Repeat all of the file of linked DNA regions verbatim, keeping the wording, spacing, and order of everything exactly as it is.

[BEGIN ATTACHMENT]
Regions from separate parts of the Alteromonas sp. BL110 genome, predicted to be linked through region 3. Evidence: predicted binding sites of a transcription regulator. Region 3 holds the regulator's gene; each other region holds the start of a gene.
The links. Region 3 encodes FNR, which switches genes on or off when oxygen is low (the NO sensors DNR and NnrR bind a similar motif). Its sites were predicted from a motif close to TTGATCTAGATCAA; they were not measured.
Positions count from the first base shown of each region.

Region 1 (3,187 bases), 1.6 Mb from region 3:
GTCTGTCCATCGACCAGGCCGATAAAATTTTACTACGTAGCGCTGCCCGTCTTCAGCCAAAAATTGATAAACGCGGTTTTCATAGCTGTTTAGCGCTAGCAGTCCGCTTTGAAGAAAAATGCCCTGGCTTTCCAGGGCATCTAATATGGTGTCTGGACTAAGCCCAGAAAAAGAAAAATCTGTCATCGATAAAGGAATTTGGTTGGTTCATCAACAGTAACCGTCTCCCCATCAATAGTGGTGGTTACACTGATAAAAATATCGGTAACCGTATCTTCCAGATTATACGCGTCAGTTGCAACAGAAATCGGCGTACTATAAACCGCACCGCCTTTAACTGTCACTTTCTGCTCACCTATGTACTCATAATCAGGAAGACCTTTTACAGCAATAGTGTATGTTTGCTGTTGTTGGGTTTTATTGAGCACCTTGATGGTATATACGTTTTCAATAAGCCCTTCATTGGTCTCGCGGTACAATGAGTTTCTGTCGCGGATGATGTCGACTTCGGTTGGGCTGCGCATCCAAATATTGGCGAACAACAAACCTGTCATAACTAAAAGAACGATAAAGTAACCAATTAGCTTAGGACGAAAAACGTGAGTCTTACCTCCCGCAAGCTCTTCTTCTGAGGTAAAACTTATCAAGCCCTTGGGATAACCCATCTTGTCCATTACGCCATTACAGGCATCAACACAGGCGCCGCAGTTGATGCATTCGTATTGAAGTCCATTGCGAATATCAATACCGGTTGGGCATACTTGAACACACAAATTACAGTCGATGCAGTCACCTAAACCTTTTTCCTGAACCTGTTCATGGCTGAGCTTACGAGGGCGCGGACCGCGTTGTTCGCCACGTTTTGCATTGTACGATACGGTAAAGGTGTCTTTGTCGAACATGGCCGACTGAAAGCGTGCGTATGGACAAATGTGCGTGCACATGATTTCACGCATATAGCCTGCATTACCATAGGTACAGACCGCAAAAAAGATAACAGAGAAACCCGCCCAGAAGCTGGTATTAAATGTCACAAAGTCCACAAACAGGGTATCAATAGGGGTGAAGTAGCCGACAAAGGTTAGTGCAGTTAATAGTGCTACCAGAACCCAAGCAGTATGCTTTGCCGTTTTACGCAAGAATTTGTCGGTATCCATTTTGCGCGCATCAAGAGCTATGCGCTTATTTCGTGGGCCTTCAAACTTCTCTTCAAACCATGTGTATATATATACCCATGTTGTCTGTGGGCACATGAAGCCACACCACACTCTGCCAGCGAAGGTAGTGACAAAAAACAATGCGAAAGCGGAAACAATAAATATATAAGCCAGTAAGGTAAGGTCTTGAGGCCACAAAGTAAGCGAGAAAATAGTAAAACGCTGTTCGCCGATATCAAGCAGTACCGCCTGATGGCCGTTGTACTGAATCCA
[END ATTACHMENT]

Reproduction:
Regions from separate parts of the Alteromonas sp. BL110 genome, predicted to be linked through region 3. Evidence: predicted binding sites of a transcription regulator. Region 3 holds the regulator's gene; each other region holds the start of a gene.
The links. Region 3 encodes FNR, which switches genes on or off when oxygen is low (the NO sensors DNR and NnrR bind a similar motif). Its sites were predicted from a motif close to TTGATCTAGATCAA; they were not measured.
Positions count from the first base shown of each region.

Region 1 (3,187 bases), 1.6 Mb from region 3:
GTCTGTCCATCGACCAGGCCGATAAAATTTTACTACGTAGCGCTGCCCGTCTTCAGCCAAAAATTGATAAACGCGGTTTTCATAGCTGTTTAGCGCTAGCAGTCCGCTTTGAAGAAAAATGCCCTGGCTTTCCAGGGCATCTAATATGGTGTCTGGACTAAGCCCAGAAAAAGAAAAATCTGTCATCGATAAAGGAATTTGGTTGGTTCATCAACAGTAACCGTCTCCCCATCAATAGTGGTGGTTACACTGATAAAAATATCGGTAACCGTATCTTCCAGATTATACGCGTCAGTTGCAACAGAAATCGGCGTACTATAAACCGCACCGCCTTTAACTGTCACTTTCTGCTCACCTATGTACTCATAATCAGGAAGACCTTTTACAGCAATAGTGTATGTTTGCTGTTGTTGGGTTTTATTGAGCACCTTGATGGTATATACGTTTTCAATAAGCCCTTCATTGGTCTCGCGGTACAATGAGTTTCTGTCGCGGATGATGTCGACTTCGGTTGGGCTGCGCATCCAAATATTGGCGAACAACAAACCTGTCATAACTAAAAGAACGATAAAGTAACCAATTAGCTTAGGACGAAAAACGTGAGTCTTACCTCCCGCAAGCTCTTCTTCTGAGGTAAAACTTATCAAGCCCTTGGGATAACCCATCTTGTCCATTACGCCATTACAGGCATCAACACAGGCGCCGCAGTTGATGCATTCGTATTGAAGTCCATTGCGAATATCAATACCGGTTGGGCATACTTGAACACACAAATTACAGTCGATGCAGTCACCTAAACCTTTTTCCTGAACCTGTTCATGGCTGAGCTTACGAGGGCGCGGACCGCGTTGTTCGCCACGTTTTGCATTGTACGATACGGTAAAGGTGTCTTTGTCGAACATGGCCGACTGAAAGCGTGCGTATGGACAAATGTGCGTGCACATGATTTCACGCATATAGCCTGCATTACCATAGGTACAGACCGCAAAAAAGATAACAGAGAAACCCGCCCAGAAGCTGGTATTAAATGTCACAAAGTCCACAAACAGGGTATCAATAGGGGTGAAGTAGCCGACAAAGGTTAGTGCAGTTAATAGTGCTACCAGAACCCAAGCAGTATGCTTTGCCGTTTTACGCAAGAATTTGTCGGTATCCATTTTGCGCGCATCAAGAGCTATGCGCTTATTTCGTGGGCCTTCAAACTTCTCTTCAAACCATGTGTATATATATACCCATGTTGTCTGTGGGCACATGAAGCCACACCACACTCTGCCAGCGAAGGTAGTGACAAAAAACAATGCGAAAGCGGAAACAATAAATATATAAGCCAGTAAGGTAAGGTCTTGAGGCCACAAAGTAAGCGAGAAAATAGTAAAACGCTGTTCGCCGATATCAAGCAGTACCGCCTGATGGCCGTTGTACTGAATCCA